Wells Fargo publishes an index charting the demand for new homes. Albert Sung points out at SeekingAlpha that this HMI is a leading indicator for where housing prices will go. The HMI fell in 2006 and Case-Shiller declined in 2007. The same thing happened in 1989 and 1991. In a vacuum this analysis could be right. However, demand for new homes does not a recovery make.

We had a massive oversupply of new homes built in the middle of the last decade that have taken a while to sell. There are plenty left in Las Vegas if you're in the market for an unlived-in-house, but the inventory of new homes is about the lowest level on record (going back to 1963). Naturally the HMI would register an increase in demand for new homes from here. But at the same time there are waves of foreclosures that are putting downward pressure on housing prices. And let's not forget that interest rates can basically only go up from a 3 percent to 4 percent range, so the future is full of downward pressure on housing prices.

Demand for new homes is not the benchmark for recovery, so reaching a bottom on the HMI is also not the bottom of the housing market. The reality is that this recovery will be different than those in the past, and there is going to be a significant gap between when the Housing Market Index climbs and when Case-Shiller prices follow it.

Argument #4: Homebuilder profits are up, leading to improved builder sentiment

The argument for happier builders is prominently preached by real estate analyst Lou Basenese, who pointed out last month that the top two American homebuilders—D.R. Horton and Lennar Corp.—have been crushing their earnings estimates. He then suggests that the increasing HMI reading (see Argument #3) indicates improving builder sentiment. The problem is that someone forgot to tell the builders they are feeling good about the housing market.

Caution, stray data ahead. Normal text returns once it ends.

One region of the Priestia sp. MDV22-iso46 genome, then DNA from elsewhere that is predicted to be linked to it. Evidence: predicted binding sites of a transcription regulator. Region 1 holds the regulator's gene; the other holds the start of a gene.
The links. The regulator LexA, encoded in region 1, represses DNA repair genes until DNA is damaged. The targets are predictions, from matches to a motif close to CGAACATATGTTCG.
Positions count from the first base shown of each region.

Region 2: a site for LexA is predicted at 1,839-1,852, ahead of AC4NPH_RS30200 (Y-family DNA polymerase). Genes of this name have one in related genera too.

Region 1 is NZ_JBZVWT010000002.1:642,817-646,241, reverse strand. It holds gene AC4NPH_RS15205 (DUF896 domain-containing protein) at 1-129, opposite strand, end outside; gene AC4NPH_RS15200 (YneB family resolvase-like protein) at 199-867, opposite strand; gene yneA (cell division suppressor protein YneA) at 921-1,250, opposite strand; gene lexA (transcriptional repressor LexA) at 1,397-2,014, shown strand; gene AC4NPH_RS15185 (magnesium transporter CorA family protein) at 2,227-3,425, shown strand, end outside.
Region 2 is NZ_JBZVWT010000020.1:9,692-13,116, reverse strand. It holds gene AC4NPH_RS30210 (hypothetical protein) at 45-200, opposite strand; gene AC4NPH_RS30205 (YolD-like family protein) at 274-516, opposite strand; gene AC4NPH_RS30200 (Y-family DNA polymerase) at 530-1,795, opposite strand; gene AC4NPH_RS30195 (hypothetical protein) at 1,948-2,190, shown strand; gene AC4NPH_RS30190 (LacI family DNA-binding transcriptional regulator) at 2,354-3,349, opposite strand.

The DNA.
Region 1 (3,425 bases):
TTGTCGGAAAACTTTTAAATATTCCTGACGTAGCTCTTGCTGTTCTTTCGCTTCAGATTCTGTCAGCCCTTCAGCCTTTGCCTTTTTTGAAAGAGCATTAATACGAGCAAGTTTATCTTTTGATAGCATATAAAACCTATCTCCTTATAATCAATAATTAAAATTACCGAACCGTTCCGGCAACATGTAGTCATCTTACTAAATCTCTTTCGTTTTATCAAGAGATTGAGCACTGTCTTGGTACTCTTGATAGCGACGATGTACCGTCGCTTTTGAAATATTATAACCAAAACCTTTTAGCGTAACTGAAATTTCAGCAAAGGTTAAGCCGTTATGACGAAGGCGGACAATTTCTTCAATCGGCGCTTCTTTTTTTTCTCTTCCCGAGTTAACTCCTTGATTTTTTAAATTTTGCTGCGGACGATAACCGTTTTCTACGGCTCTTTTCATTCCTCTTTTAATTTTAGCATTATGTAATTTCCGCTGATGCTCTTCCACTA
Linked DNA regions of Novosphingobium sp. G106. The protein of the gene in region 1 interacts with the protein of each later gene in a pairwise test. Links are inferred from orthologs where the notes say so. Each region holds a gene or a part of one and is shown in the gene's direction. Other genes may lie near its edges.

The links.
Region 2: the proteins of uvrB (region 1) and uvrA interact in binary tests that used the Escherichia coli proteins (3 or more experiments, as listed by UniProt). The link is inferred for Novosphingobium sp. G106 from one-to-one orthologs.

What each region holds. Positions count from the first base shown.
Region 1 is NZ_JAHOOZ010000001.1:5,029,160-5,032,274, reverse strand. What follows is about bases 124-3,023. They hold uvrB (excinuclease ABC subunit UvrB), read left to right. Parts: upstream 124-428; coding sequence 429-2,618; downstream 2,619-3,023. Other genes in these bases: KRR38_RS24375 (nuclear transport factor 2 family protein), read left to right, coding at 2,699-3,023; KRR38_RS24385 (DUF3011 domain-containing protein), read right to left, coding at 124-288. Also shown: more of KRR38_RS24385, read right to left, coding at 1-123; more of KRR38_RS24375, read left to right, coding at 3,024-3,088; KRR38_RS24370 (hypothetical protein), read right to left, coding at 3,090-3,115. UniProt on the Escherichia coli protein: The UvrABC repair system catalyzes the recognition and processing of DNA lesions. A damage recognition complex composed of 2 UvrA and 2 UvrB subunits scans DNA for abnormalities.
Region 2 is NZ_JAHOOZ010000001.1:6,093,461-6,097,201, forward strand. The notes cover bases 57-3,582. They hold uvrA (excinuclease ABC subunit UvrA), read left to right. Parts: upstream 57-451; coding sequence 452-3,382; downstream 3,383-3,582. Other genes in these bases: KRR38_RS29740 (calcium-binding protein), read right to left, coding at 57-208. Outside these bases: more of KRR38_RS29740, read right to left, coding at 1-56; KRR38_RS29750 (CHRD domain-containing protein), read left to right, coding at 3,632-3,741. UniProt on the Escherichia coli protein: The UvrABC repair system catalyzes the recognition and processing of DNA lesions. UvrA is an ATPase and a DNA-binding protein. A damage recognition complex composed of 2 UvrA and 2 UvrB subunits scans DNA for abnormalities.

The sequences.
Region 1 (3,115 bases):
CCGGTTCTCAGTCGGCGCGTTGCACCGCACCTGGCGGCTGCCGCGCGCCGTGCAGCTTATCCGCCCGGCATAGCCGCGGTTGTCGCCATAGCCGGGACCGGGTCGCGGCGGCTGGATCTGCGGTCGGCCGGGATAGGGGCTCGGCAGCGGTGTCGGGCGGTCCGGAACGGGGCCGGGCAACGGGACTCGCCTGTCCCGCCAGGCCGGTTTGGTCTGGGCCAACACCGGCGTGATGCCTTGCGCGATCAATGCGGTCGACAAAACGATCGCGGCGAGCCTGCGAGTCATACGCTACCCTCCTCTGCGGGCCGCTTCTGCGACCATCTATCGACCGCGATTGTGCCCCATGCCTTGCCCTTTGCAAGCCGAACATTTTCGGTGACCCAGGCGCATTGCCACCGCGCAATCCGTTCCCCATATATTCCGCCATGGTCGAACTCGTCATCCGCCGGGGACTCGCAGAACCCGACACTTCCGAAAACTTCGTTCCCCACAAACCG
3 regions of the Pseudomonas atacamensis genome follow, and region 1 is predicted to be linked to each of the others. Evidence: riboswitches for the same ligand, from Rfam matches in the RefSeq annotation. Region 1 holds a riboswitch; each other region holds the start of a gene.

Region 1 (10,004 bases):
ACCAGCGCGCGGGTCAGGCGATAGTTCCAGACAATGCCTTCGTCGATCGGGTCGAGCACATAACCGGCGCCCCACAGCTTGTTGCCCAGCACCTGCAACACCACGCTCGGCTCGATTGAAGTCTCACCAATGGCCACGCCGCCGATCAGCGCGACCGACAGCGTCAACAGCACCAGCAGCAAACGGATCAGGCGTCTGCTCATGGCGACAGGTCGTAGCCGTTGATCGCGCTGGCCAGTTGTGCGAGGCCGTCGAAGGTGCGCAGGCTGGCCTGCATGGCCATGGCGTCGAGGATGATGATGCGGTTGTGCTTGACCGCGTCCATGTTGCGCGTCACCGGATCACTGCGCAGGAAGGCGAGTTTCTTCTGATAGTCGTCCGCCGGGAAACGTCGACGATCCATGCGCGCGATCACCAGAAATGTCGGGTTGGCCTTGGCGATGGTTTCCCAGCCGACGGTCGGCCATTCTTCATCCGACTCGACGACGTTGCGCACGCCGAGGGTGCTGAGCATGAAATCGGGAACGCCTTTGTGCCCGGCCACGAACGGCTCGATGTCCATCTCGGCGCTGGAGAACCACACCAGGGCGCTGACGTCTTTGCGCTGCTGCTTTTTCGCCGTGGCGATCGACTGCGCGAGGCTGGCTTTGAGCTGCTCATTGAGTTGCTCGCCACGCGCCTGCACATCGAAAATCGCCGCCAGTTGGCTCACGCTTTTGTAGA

Construction companies have been voicing their negative sentiment with their wallets and shedding jobs— about 50,000 since January. You would think will all that positive sentiment that builders would be gearing up for their great summer. But in fact, according to the Bureau of Labor Statistics, nearly 30,000 of those construction jobs dropped this year were lost in May, right when the housing market was supposedly taking off again.

So where are we on this long road to recovery, if we are not there yet?

Start with the fact that outstanding household mortgage debt is still twice the level it was in 2000. And add to that that one in five homes are still worth less than the mortgage that was taken out to buy it. Combined you get very limited amounts of money for buying new homes at this moment.

Next, consider that mortgage rates will be going up in the future (though when is anyone's guess), meaning it will cost more to get a mortgage and that housing prices will be pushed down by decreased demand. CoreLogic reports the shadow inventory has fallen to 1.5 million homes. Some would say the figure is much higher but even at that level there is still substantial pressure on housing prices.

As I wrote back in March, the limited money for housing and subsequent low price for housing is not necessarily a bad thing. However, as prices fall underwater housing situations get work or homes that were in positive equity slip into negative equity, and that puts increased pressure on the fact that homeowners still have a lot of debt.

In addition to the limited money and falling prices, add on the continued woes for the labor market. Unemployment impacts the ability of families to afford homes, and in particular as the unemployment rate for college graduates remains high, it will translate to fewer than normal buyers of homes in the coming years, also negatively impacting the sector.

Finally, don't forget that historically, housing prices always go past their "historical norm" when declining from a bubble. The bubble has dissipated to the point that housing prices are about where they should be for today, but there is going to be an "over correction" with all the downward pressure on prices from limited demand and future foreclosures.